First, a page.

Tip: I loved the feel of the Good Hotel, from everything they do to give back socially while minimising their environmental impact, to the feeling of floating (the hotel floats on water). Waking up to a water view never felt so good.
Best for When on a Budget – QBIC Hotel London Shoreditch.
The QBIC Hotel London is living proof that sustainable travel on a budget is perfectly possible. Nestled in London’s super trendy Shoreditch (hipster alert), the QBIC hotel is also super handy for being close to the city of London. This part of town offers great deals at weekends particularly, given the preference of some to be in the heart of the west end (which is further away). Personally I prefer my weekends a little quieter so this hotel was just my cup of (green) tea.
The QBIC Hotel London manages to go far beyond the “reuse your towels and save the planet” vaguery of so many hotels and actually takes it to the extent of: if you skip your daily house-keeping, get a drink on us at the bar. I don’t know about you, but any hotel that incentivises environmental friendliness with the offer of a free cocktail is onto a winner in my book. And just in case you forget about responsible water usage while enjoying the super-efficient rain shower, this eco friendly hotel has reminders on their organic (non plastic) shampoo bottles to turn off the shower while lathering up.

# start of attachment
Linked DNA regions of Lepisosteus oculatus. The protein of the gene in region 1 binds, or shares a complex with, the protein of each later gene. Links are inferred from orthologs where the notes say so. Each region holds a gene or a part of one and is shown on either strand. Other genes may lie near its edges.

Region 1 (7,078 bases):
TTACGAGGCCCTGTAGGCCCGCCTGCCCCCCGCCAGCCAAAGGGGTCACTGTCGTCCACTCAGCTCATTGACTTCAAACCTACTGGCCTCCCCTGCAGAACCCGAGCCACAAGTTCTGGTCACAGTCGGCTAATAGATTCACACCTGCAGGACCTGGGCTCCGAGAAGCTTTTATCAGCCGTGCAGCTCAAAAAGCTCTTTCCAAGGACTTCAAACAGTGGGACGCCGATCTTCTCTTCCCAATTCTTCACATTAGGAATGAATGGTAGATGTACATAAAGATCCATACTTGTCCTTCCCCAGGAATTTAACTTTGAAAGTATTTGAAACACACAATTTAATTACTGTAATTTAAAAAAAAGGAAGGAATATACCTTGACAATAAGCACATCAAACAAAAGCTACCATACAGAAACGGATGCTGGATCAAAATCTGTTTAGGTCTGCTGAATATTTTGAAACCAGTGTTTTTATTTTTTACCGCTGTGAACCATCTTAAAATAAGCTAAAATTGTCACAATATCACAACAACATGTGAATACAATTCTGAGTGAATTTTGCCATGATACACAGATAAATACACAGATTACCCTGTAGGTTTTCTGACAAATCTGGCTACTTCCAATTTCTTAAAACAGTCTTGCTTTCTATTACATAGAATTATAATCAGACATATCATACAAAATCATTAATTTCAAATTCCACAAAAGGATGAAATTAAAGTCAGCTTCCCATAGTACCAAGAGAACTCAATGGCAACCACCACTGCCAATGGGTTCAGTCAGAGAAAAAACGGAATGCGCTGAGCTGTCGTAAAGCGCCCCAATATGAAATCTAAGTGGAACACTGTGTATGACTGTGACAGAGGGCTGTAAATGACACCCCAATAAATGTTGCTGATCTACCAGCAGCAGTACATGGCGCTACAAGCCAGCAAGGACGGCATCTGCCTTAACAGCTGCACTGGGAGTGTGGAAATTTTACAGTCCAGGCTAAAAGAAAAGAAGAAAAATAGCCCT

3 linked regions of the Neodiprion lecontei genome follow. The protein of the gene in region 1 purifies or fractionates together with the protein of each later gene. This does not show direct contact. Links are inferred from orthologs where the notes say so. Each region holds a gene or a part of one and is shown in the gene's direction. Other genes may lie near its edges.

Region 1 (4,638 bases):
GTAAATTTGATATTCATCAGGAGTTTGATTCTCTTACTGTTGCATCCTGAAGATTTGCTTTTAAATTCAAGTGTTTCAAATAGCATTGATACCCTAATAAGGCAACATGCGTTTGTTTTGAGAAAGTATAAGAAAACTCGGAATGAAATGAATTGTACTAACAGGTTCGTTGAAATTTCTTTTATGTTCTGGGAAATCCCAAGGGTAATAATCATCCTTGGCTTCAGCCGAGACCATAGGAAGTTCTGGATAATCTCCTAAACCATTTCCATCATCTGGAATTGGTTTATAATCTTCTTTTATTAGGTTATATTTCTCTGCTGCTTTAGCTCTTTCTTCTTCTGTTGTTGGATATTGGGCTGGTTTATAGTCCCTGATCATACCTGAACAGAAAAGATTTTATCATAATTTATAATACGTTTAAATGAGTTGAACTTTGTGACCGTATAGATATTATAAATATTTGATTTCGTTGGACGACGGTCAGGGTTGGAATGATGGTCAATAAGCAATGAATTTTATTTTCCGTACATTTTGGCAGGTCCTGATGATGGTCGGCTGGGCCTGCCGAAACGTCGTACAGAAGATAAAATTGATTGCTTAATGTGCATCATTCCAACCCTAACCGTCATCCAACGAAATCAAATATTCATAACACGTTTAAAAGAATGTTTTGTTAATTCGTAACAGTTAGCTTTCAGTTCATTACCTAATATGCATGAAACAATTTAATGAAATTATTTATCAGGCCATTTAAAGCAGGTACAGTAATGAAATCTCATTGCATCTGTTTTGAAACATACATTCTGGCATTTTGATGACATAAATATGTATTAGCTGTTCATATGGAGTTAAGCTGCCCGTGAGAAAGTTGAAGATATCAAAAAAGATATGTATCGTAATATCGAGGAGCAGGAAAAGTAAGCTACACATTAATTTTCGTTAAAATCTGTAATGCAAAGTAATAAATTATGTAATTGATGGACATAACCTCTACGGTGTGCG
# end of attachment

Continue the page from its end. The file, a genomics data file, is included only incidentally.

Along with being “London’s Greenest Hotel”, QBIC hotel also lets its basement space be used by local artists and social initiatives. They host regular events that are targeted at the local community, so that instead of being a “place for tourists”, QBIC hotel is just as much a place for local residents in the community. If you’d like to learn more, have a read of my review of the QBIC Hotel London.
Tip: I loved the super comfortable beds, and the array of yummy vegetarian options on offer in their cafe.
Best for Staying Local – Bermondsey Square Hotel.
Or best for those who like their room complete with a view of the Shard (London’s iconic pyramid skyscraper)! My favourite part of London has always been the “south bank” and the area around London Bridge. With it’s now converted warehouses, narrow winding streets and dockyards that were once the industrial hub of an empire, I’ve always found this part of town to be the one that conveys the most of London’s history.
The Bermondsey Square hotel is a boutique hotel that is just steps from all of that. Located in the heart of thriving Bermondsey which is packed with independent local stores and local businesses, this hotel is in prime position to explore the ever popular Borough Market, and the array of organic cafes and artisan shops that line bustling Bermondsey Street. While not officially an eco hotel in London, the Bermondsey Square is proudly part of the local community and actively encourages its guests to “meet the street“. Add to that a view of the London skyline that you won’t forget in a hurry.
Tip: If you’ve been putting off your yoga practice for a while (I know the feeling) the hotel offers yoga classes or private lessons. It’s also well worth the extra for a room with a Shard View!
The Best of Responsible Travel in London – Things to Do.
When it comes to sustainable things to do in London, sightseeing, tours and activities, the city could keep you entertained for days – so this is far from an exhaustive list! From responsible tours that give back, to mindful visits to gardens, and zero waste restaurants, these are a few ideas to get you started.
Responsible Travel Options and Eco Friendly Activities in London.